Natural constants: the fixed values of certain physical quantities in the ►laws of nature.
Natural constants are regarded as eternal and fundamental. They are supposed to have the same value in any place and at any time in the universe and, within the framework of the theory that postulates them, cannot be derived from other laws of nature than the ones in which they explicitly occur. This is why a scientific theory is regarded as stronger the fewer natural constants it requires. Thus, for example, the radius of the hydrogen atom was still regarded as a natural constant in the early 20th century but later could be derived from Planck's constant (see below) together with the ►speed of light, electron charge, electron mass, and proton mass.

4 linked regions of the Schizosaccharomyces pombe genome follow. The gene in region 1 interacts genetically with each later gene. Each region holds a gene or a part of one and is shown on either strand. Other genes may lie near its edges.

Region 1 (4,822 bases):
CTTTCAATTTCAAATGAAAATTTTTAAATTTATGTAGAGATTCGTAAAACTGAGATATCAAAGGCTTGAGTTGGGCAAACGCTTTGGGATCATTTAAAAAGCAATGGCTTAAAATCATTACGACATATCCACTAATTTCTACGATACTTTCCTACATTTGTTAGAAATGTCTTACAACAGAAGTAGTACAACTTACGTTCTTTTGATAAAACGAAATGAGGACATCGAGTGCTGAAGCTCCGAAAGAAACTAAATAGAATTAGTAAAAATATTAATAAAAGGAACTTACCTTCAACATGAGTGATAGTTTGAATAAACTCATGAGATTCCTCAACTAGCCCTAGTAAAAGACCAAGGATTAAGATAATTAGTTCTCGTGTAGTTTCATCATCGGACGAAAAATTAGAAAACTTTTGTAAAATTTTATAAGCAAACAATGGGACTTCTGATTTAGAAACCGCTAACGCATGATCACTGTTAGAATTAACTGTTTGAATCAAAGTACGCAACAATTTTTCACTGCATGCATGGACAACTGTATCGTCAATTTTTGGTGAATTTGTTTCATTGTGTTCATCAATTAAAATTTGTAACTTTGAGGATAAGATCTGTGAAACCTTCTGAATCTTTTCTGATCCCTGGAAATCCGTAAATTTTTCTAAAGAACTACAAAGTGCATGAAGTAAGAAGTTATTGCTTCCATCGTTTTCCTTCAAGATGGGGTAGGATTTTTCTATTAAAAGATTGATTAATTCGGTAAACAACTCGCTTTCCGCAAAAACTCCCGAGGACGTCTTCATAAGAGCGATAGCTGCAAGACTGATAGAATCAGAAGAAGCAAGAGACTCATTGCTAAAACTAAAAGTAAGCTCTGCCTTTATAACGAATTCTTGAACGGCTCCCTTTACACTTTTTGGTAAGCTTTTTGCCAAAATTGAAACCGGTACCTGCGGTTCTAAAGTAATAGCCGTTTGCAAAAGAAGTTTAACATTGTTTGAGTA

There are hypotheses according to which certain natural constants have changed in the course of the development of the universe, which is as much as to say that they weren't constants in the first place. Some ►many world theories postulate different values for natural constants in the different variants or regions of the universe. The natural constants currently known to hold in our universe possess the exact values that are required for biological life to exist. This fact is reflected in the ►anthropic principle. The most important natural constants are:
*This is not, strictly speaking, a fundamental constant, since it can be derived from the speed of light c, electric flux density ε0, electric charge e and Planck's constant ħ.